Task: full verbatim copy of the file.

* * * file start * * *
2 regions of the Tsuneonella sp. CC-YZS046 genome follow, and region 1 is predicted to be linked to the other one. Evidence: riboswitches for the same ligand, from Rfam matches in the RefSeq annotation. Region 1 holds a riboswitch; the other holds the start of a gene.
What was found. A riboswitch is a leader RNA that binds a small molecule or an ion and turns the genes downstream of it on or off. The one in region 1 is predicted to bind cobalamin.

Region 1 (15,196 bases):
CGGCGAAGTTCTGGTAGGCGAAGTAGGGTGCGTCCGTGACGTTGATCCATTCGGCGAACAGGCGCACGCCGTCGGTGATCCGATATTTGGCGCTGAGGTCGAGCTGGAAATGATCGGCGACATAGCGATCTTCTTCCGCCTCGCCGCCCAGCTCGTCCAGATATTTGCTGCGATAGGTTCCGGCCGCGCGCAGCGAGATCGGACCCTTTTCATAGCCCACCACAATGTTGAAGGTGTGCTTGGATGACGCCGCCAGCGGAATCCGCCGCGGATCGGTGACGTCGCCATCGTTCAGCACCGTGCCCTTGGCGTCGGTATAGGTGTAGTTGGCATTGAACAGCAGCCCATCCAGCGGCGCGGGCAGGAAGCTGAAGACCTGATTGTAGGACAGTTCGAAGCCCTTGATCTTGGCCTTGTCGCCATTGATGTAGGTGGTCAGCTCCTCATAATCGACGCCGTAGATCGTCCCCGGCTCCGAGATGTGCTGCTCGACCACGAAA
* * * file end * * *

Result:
2 regions of the Tsuneonella sp. CC-YZS046 genome follow, and region 1 is predicted to be linked to the other one. Evidence: riboswitches for the same ligand, from Rfam matches in the RefSeq annotation. Region 1 holds a riboswitch; the other holds the start of a gene.
What was found. A riboswitch is a leader RNA that binds a small molecule or an ion and turns the genes downstream of it on or off. The one in region 1 is predicted to bind cobalamin.

Region 1 (15,196 bases):
CGGCGAAGTTCTGGTAGGCGAAGTAGGGTGCGTCCGTGACGTTGATCCATTCGGCGAACAGGCGCACGCCGTCGGTGATCCGATATTTGGCGCTGAGGTCGAGCTGGAAATGATCGGCGACATAGCGATCTTCTTCCGCCTCGCCGCCCAGCTCGTCCAGATATTTGCTGCGATAGGTTCCGGCCGCGCGCAGCGAGATCGGACCCTTTTCATAGCCCACCACAATGTTGAAGGTGTGCTTGGATGACGCCGCCAGCGGAATCCGCCGCGGATCGGTGACGTCGCCATCGTTCAGCACCGTGCCCTTGGCGTCGGTATAGGTGTAGTTGGCATTGAACAGCAGCCCATCCAGCGGCGCGGGCAGGAAGCTGAAGACCTGATTGTAGGACAGTTCGAAGCCCTTGATCTTGGCCTTGTCGCCATTGATGTAGGTGGTCAGCTCCTCATAATCGACGCCGTAGATCGTCCCCGGCTCCGAGATGTGCTGCTCGACCACGAAA